31. gopher65

    I seem to remember reading that Luna’s liquid core is about 20% of its total diameter.

  32. Jeeves

    I wonder if you could find any remains of this stage, like metal shards. Or has the whole thing simply evaporated on impact?

  33. #2 Middle O’Nowhere:
    “I think it would be amazing to be able to visit the original landing sites. I just hope it occurs soon enough that their significance and true history isn’t lost on the visitors.”

    It saddens and appals me to say this, but the significance and true history of “Mankind’s Pinnacle” is already lost on most of the generation whose lifetimes missed it by just a few years! A younger friend of mine – an intelligent and educated guy in his early 30′s – has honestly never heard of Buzz Aldrin!!!!!!!!

    www dot spaceandsanity dot com slash apolloappendixc dot html

  34. Floyd

    #35: Your friend never heard of Buzz Aldrin? That’s really hard to fathom. However, a lot of recent history never made it into school history books, or the text was later eliminated by book committees.

    By the way, I actually watched the first moon landing, with Armstrong and Aldrin unfurling the flag and collecting moon rock samples. Neil Armstrong was a Purdue graduate (I was a student there at the time), and was awarded an honorary doctorate by Purdue on his return.

  35. blf

    I actually watched the first moon landing

    I suspect a reasonable number of the readers here watched, it was only 41 years ago! I myself watched, as a child. And fell asleep (it was past my bedtime), but I do remember Armstrong descending the ladder and other earlier parts of the walks.

    My parents bought our first (and as it turns out, only) ever TV specifically for the occasion. (We weren’t poor, it just that my parents thought TV was absurd—I tend to agree, and have never owned one.) I was glued to the TV for essentially all of the Apollo missions, and also closely followed them in the newspaper (as you might imagine, in a formerly TV-less house there was a lot of reading and reading materials….)

  36. Plutonium being from Pluto

    @ 17 : Seeing Giordano Bruno’s crater as an anaglyph there reminds me .. This year marks the 410th anniversary of Bruno being burnt at the stake back in Feb. 1600 C.E. This was (at least partly) because of Bruno’s “heretical” belief in other stars being other suns with life on other planets around them & for his accepting the sun-centred Copernican theory over the Church’s earth-centred one.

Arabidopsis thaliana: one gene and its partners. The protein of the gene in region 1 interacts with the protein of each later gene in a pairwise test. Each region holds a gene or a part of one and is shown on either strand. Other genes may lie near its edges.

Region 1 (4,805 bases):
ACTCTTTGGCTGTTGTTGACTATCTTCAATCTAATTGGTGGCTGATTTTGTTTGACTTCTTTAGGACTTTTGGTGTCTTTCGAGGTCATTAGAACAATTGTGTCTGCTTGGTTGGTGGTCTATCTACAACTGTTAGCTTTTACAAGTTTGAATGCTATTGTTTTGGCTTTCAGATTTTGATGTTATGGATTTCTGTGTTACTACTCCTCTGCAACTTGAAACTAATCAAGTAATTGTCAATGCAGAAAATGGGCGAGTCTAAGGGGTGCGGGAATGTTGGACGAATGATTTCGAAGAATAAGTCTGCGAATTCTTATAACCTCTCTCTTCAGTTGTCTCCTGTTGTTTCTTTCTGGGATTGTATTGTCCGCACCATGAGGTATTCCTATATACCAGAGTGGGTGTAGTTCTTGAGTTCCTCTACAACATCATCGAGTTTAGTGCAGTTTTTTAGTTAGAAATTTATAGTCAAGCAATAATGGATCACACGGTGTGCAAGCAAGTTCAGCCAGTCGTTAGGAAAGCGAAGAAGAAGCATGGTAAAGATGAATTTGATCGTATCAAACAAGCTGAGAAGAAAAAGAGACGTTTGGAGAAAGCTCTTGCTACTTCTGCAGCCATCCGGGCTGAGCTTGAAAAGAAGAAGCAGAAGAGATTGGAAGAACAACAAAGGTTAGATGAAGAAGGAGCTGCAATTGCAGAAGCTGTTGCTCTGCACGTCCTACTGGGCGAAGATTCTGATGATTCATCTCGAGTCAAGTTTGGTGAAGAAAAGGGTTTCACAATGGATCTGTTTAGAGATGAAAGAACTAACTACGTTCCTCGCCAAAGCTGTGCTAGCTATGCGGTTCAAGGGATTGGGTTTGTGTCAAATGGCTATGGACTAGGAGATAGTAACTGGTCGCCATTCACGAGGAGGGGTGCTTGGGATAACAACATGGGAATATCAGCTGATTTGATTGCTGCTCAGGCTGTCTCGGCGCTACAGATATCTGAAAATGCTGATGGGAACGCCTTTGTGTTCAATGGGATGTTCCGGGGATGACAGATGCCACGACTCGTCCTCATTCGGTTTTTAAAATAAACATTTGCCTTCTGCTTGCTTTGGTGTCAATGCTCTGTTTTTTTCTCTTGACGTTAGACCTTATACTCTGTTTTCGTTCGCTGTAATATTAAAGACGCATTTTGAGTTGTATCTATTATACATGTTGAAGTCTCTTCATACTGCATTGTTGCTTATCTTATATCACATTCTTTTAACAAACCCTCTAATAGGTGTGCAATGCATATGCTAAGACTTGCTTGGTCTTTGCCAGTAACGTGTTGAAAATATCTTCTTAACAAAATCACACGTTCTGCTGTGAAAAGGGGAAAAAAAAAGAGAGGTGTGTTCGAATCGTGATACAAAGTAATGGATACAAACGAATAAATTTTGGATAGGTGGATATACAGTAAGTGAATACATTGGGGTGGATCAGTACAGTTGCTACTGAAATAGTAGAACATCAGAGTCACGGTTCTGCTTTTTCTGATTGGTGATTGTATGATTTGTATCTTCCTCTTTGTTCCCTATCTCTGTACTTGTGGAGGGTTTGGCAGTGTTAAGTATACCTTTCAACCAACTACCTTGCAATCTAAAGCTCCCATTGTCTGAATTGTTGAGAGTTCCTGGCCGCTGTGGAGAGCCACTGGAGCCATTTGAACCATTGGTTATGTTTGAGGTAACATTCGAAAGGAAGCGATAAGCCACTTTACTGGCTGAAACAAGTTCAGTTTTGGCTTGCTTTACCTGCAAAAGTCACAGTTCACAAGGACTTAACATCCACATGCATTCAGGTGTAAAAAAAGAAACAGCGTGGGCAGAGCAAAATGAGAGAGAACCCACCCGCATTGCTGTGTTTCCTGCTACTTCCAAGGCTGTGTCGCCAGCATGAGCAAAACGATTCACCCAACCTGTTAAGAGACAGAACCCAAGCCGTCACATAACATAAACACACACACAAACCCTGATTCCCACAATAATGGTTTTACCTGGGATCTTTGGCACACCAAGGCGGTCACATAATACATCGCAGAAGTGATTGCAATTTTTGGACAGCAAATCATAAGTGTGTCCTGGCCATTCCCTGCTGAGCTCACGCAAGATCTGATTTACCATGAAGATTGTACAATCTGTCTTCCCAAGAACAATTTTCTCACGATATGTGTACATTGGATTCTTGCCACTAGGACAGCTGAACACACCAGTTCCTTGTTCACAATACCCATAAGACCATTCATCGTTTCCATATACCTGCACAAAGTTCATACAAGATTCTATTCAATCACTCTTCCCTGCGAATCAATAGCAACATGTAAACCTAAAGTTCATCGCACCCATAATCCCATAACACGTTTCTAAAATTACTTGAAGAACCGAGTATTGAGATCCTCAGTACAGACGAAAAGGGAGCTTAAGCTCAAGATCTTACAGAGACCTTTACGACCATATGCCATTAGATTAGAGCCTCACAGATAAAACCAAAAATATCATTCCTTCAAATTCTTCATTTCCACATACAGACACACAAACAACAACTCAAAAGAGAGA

Another better link for Giordano Bruno & the anniversary of his execution is this one :

    http://www.google.com/hostednews/afp/article/ALeqM5jtAf4zZvxa7lsBFfN50pziEfjctg

    @ 29. MadScientist & @ 31. Dave Child Says:

    “Thus none of the Apollo 13 trio (or quartet!) ever landed on the Moon which I find kinda sad.” [me # 5.] I wish I had the chance to do 1/10th of the stuff they got to do!! I would have been happy to be part of ANY of the manned flights, Mercury through the Shuttle flights. In the days after the Challenger, I told people that if they had rolled out another Shuttle the next day, I would have been in line to ride it! Life is a risk (just ask the dude who got whacked by that plane doing the emergency landing on the beach – oh, wait; he’s dead), but the people who built the machines did their best to build a zero-fault machine! Given the number of parts in each of the vehicles, it’s a wonder more didn’t end in death!
    I don’t feel sorry for those guys! They’re in the records for all time!!

    Fair enough – I certainly see where you’re coming from there.

    @ 13. B Sandberg Says:

    So, suggestions for a name? I suggest “Haise”, unless it’s already been used.

    Good idea – I second that suggestion. :-)

  37. NASA didn’t seem to have a name for these moonquake experiments. I came up with my own: Apollo Lunar Impact Crater Experiment (ALICE). Also named in honor of Alice Kramden from The Honeymooners.

    I started blogging about them last year:
    http://thoughtcrimewave.blogspot.com/search/label/Alice

    Hopefully, we will get a look at the other three S-IV impact sites before too long.

  38. Mooron

    The original is not a picture. Is a ugly flash animation!

  39. Peter B

    Incidentally, the image of the S-IVB at the top of the post can only be of Apollo 7 – that was the only S-IVB on a manned mission which kept the four panels of the Spacecraft Lunar Array attached after separation of the Command and Service Module. On that mission, the crew practiced rendezvousing with the S-IVB, and they found the panels made them nervous.

    Thereafter, the panels were discarded and drifted away on their own courses. One such panel was the likely cause of some minor concern/curiosity on Apollo 11 – a few hours after the panels were discarded, the crew noticed a blinking light. After reporting its direction, they asked Mission Control if they were looking at the S-IVB, and were told they weren’t. It was almost certainly one of these panels that they saw.

  40. Messier TidyUpper

    @ Peter B ^ belated thanks – I didn’t know that. Very well spotted and smart of you. :-)